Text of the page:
Experiment designs offered for discussion preliminary to an LLNL field scale validation experiment in the Yucca Mountain Exploratory Shaft Facility

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It has been proposed (``Progress Report on Experiment Rationale for Validation of LLNL Models of Ground Water Behavior Near Nuclear Waste Canisters,`` Keller and Lowry, Dec. 7, 1988) that a heat generating spent fuel canister emplaced in unsaturated tuff, in a ventilated hole, will cause a net flux of water into the borehole during the heating cycle of the spent fuel. Accompanying this mass flux will be the formation of mineral deposits near the borehole wall as the water evaporates and leaves behind its dissolved solids. The net effect of this process upon the containment of radioactive wastes is a ... continued below

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20 p.

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Lowry, B. & Keller, C. December 7, 1988.

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Description

It has been proposed (``Progress Report on Experiment Rationale for Validation of LLNL Models of Ground Water Behavior Near Nuclear Waste Canisters,`` Keller and Lowry, Dec. 7, 1988) that a heat generating spent fuel canister emplaced in unsaturated tuff, in a ventilated hole, will cause a net flux of water into the borehole during the heating cycle of the spent fuel. Accompanying this mass flux will be the formation of mineral deposits near the borehole wall as the water evaporates and leaves behind its dissolved solids. The net effect of this process upon the containment of radioactive wastes is a function of (1) where and how much solid material is deposited in the tuff matrix and cracks, and (2) the resultant effect on the medium flow characteristics. Experimental concepts described in this report are designed to quantify the magnitude and relative location of solid mineral deposit formation due to a heated and vented borehole environment. The most simple tests address matrix effects only; after the process is understood in the homogeneous matrix, fracture effects would be investigated. Three experiment concepts have been proposed. Each has unique advantages and allows investigation of specific aspects of the precipitate formation process. All could be done in reasonable time (less than a year) and none of them are extremely expensive (the most expensive is probably the structurally loaded block test). The calculational ability exists to analyze the ``real`` situation and each of the experiment designs, and produce a credible series of tests. None of the designs requires the acquisition of material property data beyond current capabilities. The tests could be extended, if our understanding is consistent with the data produced, to analyze fracture effects. 7 figs.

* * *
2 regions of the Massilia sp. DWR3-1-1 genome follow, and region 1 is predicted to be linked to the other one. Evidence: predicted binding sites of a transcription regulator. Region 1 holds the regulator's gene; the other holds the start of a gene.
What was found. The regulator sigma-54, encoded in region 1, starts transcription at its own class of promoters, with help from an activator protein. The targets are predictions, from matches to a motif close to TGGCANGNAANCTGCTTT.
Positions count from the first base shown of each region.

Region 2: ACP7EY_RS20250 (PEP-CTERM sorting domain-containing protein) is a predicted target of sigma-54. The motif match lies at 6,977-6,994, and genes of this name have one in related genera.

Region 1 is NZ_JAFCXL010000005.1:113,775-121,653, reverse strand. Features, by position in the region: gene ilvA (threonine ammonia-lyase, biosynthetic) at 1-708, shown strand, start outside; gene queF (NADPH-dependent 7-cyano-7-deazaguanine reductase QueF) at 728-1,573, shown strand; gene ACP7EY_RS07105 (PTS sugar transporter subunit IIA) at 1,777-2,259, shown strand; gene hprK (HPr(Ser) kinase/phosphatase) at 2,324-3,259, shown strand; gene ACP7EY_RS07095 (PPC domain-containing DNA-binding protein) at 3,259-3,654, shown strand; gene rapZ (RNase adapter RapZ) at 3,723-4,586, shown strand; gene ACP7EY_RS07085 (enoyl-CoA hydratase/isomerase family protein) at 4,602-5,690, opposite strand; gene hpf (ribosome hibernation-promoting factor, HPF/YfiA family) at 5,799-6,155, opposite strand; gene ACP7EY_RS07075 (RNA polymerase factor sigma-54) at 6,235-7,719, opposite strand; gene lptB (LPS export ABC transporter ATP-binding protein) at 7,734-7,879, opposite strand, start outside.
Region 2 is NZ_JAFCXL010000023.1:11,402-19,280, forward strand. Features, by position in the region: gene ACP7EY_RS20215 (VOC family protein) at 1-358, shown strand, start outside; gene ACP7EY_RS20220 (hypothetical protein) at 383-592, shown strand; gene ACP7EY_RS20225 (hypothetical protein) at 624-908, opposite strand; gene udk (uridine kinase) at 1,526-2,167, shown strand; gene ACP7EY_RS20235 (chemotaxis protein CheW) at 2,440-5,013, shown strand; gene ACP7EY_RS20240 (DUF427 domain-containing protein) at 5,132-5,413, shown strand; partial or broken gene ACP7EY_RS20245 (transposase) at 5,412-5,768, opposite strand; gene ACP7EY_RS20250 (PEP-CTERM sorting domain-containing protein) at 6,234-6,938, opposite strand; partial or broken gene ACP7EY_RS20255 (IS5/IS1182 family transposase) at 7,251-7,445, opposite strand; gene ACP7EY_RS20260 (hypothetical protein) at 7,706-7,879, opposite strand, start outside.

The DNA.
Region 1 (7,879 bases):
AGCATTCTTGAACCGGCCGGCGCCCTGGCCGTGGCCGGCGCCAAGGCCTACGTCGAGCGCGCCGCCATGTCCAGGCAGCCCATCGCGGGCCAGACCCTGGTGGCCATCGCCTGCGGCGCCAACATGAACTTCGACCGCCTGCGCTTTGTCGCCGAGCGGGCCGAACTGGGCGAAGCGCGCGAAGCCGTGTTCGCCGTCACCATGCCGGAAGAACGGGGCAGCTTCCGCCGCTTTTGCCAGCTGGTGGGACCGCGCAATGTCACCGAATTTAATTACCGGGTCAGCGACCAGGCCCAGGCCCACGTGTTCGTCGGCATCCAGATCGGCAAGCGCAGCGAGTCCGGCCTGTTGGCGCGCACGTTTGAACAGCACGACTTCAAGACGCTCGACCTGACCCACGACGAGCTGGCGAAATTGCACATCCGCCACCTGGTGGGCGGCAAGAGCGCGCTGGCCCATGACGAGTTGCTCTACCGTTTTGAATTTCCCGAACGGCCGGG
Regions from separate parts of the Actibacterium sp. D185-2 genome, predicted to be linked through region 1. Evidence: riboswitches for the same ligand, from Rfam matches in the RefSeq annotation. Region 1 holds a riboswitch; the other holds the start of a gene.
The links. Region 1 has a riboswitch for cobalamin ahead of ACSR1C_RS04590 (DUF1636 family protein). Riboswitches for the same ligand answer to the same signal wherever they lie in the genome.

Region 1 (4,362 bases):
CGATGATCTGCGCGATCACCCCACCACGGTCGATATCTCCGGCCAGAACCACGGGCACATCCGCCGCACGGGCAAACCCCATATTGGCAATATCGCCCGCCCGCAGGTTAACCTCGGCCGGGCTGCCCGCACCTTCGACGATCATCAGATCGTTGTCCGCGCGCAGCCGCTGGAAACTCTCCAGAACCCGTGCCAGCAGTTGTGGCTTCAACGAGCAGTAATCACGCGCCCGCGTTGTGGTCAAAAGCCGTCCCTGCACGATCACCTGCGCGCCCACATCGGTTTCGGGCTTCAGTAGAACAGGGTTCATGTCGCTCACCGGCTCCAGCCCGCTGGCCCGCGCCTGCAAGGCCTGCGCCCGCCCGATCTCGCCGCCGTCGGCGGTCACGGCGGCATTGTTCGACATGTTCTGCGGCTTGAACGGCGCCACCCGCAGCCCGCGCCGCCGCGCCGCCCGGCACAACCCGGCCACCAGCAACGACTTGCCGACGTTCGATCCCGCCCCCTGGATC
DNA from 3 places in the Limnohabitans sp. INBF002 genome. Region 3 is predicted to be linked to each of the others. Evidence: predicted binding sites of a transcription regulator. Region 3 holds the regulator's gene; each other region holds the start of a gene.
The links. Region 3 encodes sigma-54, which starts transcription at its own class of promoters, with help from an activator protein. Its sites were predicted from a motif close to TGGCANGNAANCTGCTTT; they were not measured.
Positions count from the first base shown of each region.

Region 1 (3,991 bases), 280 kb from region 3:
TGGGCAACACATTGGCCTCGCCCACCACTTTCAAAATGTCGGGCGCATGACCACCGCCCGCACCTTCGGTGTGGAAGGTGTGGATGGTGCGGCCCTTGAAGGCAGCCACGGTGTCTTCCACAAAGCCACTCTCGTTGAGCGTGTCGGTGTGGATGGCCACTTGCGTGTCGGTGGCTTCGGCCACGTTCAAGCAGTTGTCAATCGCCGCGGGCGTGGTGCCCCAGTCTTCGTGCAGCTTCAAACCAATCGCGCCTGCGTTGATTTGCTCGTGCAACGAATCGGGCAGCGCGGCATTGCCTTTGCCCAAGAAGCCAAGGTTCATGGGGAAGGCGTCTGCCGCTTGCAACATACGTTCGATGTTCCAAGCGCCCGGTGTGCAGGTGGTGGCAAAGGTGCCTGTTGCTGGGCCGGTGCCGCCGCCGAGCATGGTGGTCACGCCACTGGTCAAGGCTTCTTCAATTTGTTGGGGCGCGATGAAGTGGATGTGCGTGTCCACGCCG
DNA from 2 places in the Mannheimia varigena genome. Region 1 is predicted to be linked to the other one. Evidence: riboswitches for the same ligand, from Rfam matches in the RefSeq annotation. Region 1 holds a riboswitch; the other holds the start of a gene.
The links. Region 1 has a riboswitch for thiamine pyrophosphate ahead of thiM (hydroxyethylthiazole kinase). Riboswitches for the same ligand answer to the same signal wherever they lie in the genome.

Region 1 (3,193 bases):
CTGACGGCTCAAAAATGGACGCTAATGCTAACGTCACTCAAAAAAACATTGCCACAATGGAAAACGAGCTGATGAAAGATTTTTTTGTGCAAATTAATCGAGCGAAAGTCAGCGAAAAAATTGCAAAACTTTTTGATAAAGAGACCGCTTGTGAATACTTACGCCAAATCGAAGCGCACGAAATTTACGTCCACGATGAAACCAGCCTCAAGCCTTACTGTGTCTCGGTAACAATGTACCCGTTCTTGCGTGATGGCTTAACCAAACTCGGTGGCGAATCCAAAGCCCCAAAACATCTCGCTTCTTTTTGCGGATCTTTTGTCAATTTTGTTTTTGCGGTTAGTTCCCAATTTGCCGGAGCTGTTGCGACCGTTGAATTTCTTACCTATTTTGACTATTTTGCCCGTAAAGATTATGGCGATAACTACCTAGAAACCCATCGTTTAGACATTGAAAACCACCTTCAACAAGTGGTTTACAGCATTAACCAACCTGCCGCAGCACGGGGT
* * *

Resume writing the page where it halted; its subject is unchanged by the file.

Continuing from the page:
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20 p.

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INIS; OSTI as DE91011444

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  • Other Information: PBD: 7 Dec 1988

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  • Other: DE91011444
  • Report No.: UCRL-CR--107060-Pt.1
  • Grant Number: W-7405-ENG-48
  • DOI: 10.2172/138089 | External Link
  • Office of Scientific & Technical Information Report Number: 138089
  • Archival Resource Key: ark:/67531/metadc626424

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  • December 7, 1988

Added to The UNT Digital Library

  • June 16, 2015, 7:43 a.m.

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  • Feb. 18, 2016, 5:04 p.m.

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Lowry, B. & Keller, C. Experiment designs offered for discussion preliminary to an LLNL field scale validation experiment in the Yucca Mountain Exploratory Shaft Facility, report, December 7, 1988; California. (digital.library.unt.edu/ark:/67531/metadc626424/: accessed December 17, 2017), University of North Texas Libraries, Digital Library, digital.library.unt.edu; crediting UNT Libraries Government Documents Department.